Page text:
There are a plethora of seasonal anomalies documented in academic research. For equities these include the Halloween effect (“Sell in May”), January effect, turn-of-the-month effect, weekend effect and holiday effect. For example, Bouman and Jacobsen (2002) and Jacobsen and Visaltanachoti (2009) provide empirical evidence on the Halloween effect, Haug and Hirschey (2006) on the January effect, Lakonishok and Smidt (1988) on the turn-of-the-month (TOM) effect, Cross (1973) on the weekend effect, and Ariel (1990) on the holiday effect.
An excellent paper entitled An Anatomy of Calendar Effects in the Journal of Asset Management (13(4), 2012, pp. 271-286) by Laurens Swinkels of Erasmus University Rotterdam and Pim van Vliet of Robeco Asset Management gives a very good account of the various phenomena and their relative importance. Using daily returns data on the US value-weighted equity market over the period from July 1963 to December 2008, the researchers find that Halloween and turn-of-the-month (TOM) are the strongest effects, fully diminishing the other three effects to zero. The equity premium over the sample 1963-2008 is 7.2% if there is a Halloween or TOM effect, and -2.8% in all other cases. These findings are robust with respect to transactions costs, across different samples, market segments, and international stock markets. Their empirical research narrows down the number of calendar effects from five to two, leading to a more powerful and puzzling summary of seasonal effects.
The two principal effects are illustrated here with reference to daily returns in the S&P 500 Index, using data from 1980-2016.
The Halloween effect refers to the tendency of markets to perform better in the six month period from November to April, compared to the half year from May to October. In fact, for the S&P 500 index itself, performance during the months of May and October has historically been above the monthly average, as you can see in the chart below. According to this analysis, the period to avoid spans the four months from June to September, with September being the “cruelest month”, by far. Note that, between them, the months of November, December and April account for over 50% of the average annual return in the index since 1980.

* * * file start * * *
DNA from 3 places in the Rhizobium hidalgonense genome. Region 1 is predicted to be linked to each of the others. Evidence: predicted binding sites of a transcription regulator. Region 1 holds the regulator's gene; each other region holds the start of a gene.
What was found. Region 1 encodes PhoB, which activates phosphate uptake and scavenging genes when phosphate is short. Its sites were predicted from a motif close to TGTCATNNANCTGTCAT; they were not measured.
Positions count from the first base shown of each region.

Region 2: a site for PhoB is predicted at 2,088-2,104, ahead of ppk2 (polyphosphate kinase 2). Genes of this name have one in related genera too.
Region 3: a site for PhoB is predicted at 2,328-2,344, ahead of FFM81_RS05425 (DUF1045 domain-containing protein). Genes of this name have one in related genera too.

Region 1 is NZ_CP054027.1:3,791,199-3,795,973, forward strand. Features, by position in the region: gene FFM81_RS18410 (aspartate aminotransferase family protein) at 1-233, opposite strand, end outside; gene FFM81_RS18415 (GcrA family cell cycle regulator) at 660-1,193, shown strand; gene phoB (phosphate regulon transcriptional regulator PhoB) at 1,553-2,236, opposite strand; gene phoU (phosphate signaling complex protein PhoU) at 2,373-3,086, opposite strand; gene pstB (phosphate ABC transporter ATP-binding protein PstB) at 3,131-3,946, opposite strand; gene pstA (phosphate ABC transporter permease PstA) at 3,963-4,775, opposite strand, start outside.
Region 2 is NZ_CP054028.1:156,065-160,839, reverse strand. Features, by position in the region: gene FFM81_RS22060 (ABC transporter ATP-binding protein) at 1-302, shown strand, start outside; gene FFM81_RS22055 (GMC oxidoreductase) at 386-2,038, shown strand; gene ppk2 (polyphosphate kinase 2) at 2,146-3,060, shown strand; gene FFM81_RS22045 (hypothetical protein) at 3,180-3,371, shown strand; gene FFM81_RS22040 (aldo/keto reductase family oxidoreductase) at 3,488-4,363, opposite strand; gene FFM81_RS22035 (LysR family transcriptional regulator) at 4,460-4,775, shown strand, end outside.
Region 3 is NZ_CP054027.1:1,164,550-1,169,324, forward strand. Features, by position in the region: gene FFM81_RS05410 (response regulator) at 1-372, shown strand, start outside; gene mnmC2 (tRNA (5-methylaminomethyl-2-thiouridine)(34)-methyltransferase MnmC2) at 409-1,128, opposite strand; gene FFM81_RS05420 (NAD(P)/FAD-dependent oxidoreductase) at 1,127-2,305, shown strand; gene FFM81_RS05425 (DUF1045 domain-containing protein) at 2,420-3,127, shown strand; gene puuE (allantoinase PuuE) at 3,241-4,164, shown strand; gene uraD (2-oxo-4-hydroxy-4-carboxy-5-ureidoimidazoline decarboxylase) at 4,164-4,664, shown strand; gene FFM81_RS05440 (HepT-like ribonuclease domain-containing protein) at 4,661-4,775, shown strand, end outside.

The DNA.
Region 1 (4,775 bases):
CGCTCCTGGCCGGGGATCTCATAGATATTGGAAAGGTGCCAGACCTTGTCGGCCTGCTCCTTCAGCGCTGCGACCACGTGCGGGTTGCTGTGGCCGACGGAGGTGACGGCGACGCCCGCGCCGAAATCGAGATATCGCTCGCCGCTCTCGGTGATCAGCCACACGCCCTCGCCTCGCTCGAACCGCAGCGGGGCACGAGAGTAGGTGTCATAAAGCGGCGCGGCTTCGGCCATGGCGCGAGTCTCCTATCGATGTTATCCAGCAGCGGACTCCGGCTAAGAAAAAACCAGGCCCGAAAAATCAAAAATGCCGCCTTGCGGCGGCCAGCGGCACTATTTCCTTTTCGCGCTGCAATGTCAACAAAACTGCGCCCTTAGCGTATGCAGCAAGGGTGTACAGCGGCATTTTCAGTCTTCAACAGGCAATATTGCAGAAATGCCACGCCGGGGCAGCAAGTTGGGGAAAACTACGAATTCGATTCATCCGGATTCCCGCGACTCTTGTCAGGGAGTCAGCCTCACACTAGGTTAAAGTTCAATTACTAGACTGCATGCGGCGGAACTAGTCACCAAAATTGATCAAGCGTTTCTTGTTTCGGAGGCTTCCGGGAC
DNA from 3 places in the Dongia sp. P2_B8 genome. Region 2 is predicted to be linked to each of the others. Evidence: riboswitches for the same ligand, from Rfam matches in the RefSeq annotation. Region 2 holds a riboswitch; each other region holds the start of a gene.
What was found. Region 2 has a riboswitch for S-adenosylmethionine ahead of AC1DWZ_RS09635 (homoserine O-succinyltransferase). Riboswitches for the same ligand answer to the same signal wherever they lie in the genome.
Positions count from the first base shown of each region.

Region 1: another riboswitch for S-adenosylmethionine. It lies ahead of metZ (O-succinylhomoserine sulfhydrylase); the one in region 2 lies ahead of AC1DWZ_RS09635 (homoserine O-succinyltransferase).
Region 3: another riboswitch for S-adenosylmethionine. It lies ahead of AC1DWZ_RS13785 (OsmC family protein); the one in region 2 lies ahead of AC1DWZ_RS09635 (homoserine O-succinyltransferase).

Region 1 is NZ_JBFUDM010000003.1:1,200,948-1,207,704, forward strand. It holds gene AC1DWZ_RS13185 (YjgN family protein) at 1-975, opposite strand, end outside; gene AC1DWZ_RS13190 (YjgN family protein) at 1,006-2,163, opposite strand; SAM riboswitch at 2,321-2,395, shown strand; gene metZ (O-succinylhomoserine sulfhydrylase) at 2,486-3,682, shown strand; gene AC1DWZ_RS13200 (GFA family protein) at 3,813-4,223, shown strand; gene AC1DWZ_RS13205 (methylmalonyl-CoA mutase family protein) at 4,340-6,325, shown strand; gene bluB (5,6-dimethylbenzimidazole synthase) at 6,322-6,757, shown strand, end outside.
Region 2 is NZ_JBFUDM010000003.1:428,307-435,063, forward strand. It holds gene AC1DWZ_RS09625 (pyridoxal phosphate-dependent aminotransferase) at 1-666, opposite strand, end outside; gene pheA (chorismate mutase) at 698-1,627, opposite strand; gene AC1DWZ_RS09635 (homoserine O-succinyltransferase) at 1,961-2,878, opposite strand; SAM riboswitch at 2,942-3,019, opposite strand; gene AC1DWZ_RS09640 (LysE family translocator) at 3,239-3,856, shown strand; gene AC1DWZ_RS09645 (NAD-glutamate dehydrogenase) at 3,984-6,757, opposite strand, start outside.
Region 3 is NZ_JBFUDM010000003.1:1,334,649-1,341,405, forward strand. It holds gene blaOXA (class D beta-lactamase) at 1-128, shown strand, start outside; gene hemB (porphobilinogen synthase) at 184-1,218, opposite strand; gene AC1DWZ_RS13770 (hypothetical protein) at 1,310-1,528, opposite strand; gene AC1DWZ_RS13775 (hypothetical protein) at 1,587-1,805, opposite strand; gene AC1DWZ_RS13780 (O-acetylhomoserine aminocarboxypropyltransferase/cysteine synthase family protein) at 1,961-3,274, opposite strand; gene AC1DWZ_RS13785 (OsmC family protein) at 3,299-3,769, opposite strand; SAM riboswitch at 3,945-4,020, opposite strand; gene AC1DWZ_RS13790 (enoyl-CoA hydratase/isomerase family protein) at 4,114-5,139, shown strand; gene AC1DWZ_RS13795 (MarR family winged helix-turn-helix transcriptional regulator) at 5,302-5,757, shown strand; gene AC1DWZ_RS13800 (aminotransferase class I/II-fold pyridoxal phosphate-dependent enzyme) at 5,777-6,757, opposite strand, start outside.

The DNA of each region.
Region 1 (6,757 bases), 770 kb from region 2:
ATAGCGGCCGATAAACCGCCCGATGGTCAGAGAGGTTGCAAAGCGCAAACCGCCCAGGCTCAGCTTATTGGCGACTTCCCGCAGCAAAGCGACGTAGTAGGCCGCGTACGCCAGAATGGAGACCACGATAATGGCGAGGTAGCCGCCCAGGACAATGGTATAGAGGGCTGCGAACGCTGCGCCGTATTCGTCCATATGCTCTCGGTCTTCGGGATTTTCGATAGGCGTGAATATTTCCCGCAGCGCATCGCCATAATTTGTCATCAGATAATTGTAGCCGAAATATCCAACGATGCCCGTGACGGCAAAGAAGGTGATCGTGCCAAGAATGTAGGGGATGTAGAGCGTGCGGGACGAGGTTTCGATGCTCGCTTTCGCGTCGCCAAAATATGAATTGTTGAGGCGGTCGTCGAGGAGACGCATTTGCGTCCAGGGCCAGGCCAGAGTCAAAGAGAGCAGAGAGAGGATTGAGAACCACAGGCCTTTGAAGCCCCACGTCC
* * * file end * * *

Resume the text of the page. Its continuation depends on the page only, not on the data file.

The TOM effect refers to the finding that above average returns tend to occur on the last trading day of the month and (up to) the first four trading days of the new calendar month. For the S&P 500 index the TOM effect spans a shorter period comprising the last trading day of the month and the first two trading days of the new month. It is worth noting also the anomalous positive returns arising on 16th – 18th of the month and negative returns around the 19th and 20th of the month. My speculative guess is that these mid-month effects arise from futures/option expiration.
Let’s assume we allocate to equities (in the form of the S&P 500 Index) only during the period from October to May, or on the last or first two trading days of each month. How do the returns from that seasonal portfolio compare to the benchmark buy and hold portfolio? If we ignore transaction costs (and income from riskless Treasury investments when we are out of the market), the seasonal portfolio outperforms the buy and hold benchmark over the 36 year period since 1980 by around 88bp per annum (continuously compounded), and with an annual volatility that is 258bp lower. The outperformance of the seasonal portfolio becomes particularly noticeable after the 2000/2001 crash.
A much more rigorous analysis of the performance characteristics of the seasonal portfolio is given in the research paper, taking account of transaction costs, with summary results as follows:
There is a sizable body of credible academic research demonstrating the importance of calendar effects and this paper suggests that investors’ focus should be on the Halloween and TOM effects in particular. A tactical allocation program that increases the allocation to equities towards the end of the month and first few trading days of the new month, and during the November to April calendar months is likely to significantly outperform a buy-and-hold portfolio, according to these findings.
There remain unaccounted-for seasonal effects in the mid-section of the month that may arise from the expiration of futures and option contracts. These are worthy of further investigation.